Post-racial America doesn't seem much different from the one we were living in before. Life is still unfair, and it's made worse by stupid people, racism, and the sometimes inexplicable actions of government. And, sadly, Philly has had a ringside seat lately to all of the above.

In Ring No. 1: City Police Sgt. Robert Ralston, who, on April 5, for unknown reasons, shot himself in the shoulder and blamed a black man with "cornrows." Police doubted his story from the start, but we didn't get the truth until Ralston was promised immunity from prosecution. I'd prefer a harsher penalty than pension benefits for life, but understand why the District Attorney's Office would opt for closure. With luck, Ralston will be billed for the 36-day investigation and manhunt.

Ring No. 2 features this month's sale of the infamous Huntingdon Valley swim club. Last June, the club reneged on its deal to open its pool to black and Latino children from a city day camp.

From the headlines generated, you would've thought a nest of Klansmen had lured minority kids into the suburban club just so they could be discriminated against. In fact, an effort to reach out - and increase revenue - was marred by the bad behavior of a few members. When challenged, the club's board panicked and unfairly took it out on the kids.

This case should have been settled amicably, but lawsuits were filed - including one from the Justice Department. The club declared bankruptcy last fall and this month's sale is the result.

In contrast, a vigorous investigation of South Philadelphia High School is needed. Long-standing problems there led to the December melee in which Asian students were attacked mostly by African Americans. Superintendent Arlene Ackerman initially blamed the fight on the city's violence problem, and the district has unconvincingly pushed the idea that this is not about race. Recently, the school's uncredentialed principal quit, and Ackerman has had to justify spending $689,000 on 126 security cameras for the school.

If South Philly High parents are to have any faith in the district, and trust that their children can be kept safe, the December fight and the treatment of Asian and immigrant students in general needs a thorough examination.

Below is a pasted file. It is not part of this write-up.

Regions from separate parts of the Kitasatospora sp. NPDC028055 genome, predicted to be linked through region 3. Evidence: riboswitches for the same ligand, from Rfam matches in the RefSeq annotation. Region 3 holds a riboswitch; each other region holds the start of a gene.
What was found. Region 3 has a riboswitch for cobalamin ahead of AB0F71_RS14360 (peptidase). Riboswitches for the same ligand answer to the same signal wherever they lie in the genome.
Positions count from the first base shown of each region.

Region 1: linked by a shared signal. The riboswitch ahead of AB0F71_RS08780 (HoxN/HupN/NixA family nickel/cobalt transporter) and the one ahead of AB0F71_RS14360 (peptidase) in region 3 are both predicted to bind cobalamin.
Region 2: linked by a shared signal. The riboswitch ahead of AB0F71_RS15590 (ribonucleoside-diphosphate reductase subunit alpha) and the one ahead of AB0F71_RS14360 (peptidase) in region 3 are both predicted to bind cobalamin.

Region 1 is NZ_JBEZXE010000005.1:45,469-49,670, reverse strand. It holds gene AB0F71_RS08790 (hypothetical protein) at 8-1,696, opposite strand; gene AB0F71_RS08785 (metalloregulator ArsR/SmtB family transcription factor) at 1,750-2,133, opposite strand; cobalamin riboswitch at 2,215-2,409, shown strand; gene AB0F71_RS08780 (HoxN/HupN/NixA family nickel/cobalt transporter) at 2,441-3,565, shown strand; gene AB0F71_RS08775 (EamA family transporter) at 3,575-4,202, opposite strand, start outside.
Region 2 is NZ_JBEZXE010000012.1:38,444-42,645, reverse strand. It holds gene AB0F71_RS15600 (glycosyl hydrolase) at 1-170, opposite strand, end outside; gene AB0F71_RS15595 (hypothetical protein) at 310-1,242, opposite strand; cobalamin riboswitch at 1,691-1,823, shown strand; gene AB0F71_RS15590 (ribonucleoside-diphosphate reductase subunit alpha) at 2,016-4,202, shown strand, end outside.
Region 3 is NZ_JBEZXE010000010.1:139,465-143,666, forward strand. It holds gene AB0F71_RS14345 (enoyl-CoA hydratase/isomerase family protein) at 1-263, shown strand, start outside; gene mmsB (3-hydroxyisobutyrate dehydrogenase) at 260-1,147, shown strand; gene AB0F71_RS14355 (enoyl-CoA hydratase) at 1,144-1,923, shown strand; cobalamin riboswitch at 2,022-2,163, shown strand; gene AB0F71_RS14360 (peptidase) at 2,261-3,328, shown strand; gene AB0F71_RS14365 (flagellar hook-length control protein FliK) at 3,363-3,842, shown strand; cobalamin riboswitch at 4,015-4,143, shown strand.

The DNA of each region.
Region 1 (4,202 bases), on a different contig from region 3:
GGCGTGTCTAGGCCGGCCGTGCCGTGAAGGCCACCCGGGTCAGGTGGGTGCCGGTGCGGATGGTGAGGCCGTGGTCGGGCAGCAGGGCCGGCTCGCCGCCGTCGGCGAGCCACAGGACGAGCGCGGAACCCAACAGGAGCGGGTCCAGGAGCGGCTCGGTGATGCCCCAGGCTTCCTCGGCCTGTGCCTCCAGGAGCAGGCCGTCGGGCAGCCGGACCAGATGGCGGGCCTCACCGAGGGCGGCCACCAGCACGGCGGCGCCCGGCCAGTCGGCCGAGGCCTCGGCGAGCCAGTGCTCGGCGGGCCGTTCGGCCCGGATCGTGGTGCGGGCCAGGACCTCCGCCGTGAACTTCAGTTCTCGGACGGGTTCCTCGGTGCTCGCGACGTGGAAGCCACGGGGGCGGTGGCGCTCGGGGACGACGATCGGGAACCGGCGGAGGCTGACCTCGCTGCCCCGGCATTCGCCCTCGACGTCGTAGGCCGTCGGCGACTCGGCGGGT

But is the Justice Department up to the job? I'd say no, based on how it handled the voter intimidation case involving the New Black Panther Party on Election Day 2008.

Two Panthers were "deployed" in "military style uniforms" at a polling station on Fairmount Street, according to the original Justice Department complaint, and one of the men "brandished a deadly weapon" - a nightstick.

The complaint, initiated during the Bush administration, said the men "made statements containing racial threats and racial insults at both black and white individuals" and "made menacing and intimidating gestures, statements, and movements" toward those helping voters.

The two men, the national Panthers leader, and the party itself were named in the complaint. When they didn't respond, the case was won by default. At which point the Justice Department could have sent a message that voter intimidation by armed members of hate groups will not be tolerated.

But Attorney General Eric Holder's Justice Department dropped the case against all but the guy with the club. His punishment? He can't display a weapon at a polling place in Philadelphia through 2012. Hate groups must be shaking in their jackboots.

Members of Congress, the U.S. Civil Rights Commission, and others have tried to find out why a slam-dunk, already-won case with eyewitness and video evidence widely seen on YouTube was treated so lightly. Answers from the Justice Department in the last year have been vague or unsatisfactory.

Even at a hearing this month, Assistant Attorney General Thomas Perez evaded questions by claiming prosecutorial discretion: The case had been re-reviewed and the evidence deemed insufficient, and career attorneys subpoenaed by the commission would not be answering any questions.

I don't think the Justice Department has any sympathy for the Panthers, but why sidestep a chance to send an unequivocal message about voter intimidation to this hate group, the Klan, or anyone else on the lunatic fringe?

The Justice Department's mishandling of this case allows the Panthers to crow about it being "phony," and brought by a "racist lynch mob." Those remarks were cited by one of the lawyers involved in the case in his May 14 resignation letter.

A post-racial America won't make life fair. The stupid, the racist, and the inexplicable will always be with us. But if there ever is such a society, the cornerstone will be a belief by all Americans - falsely accused black men, assaulted Asian high school students, white and black voters - that equal justice, especially in matters of race, applies to all. Recent events close to home would suggest that's not the case.

Contact Kevin Ferris at 215-854-5305 or kf@phillynews.com.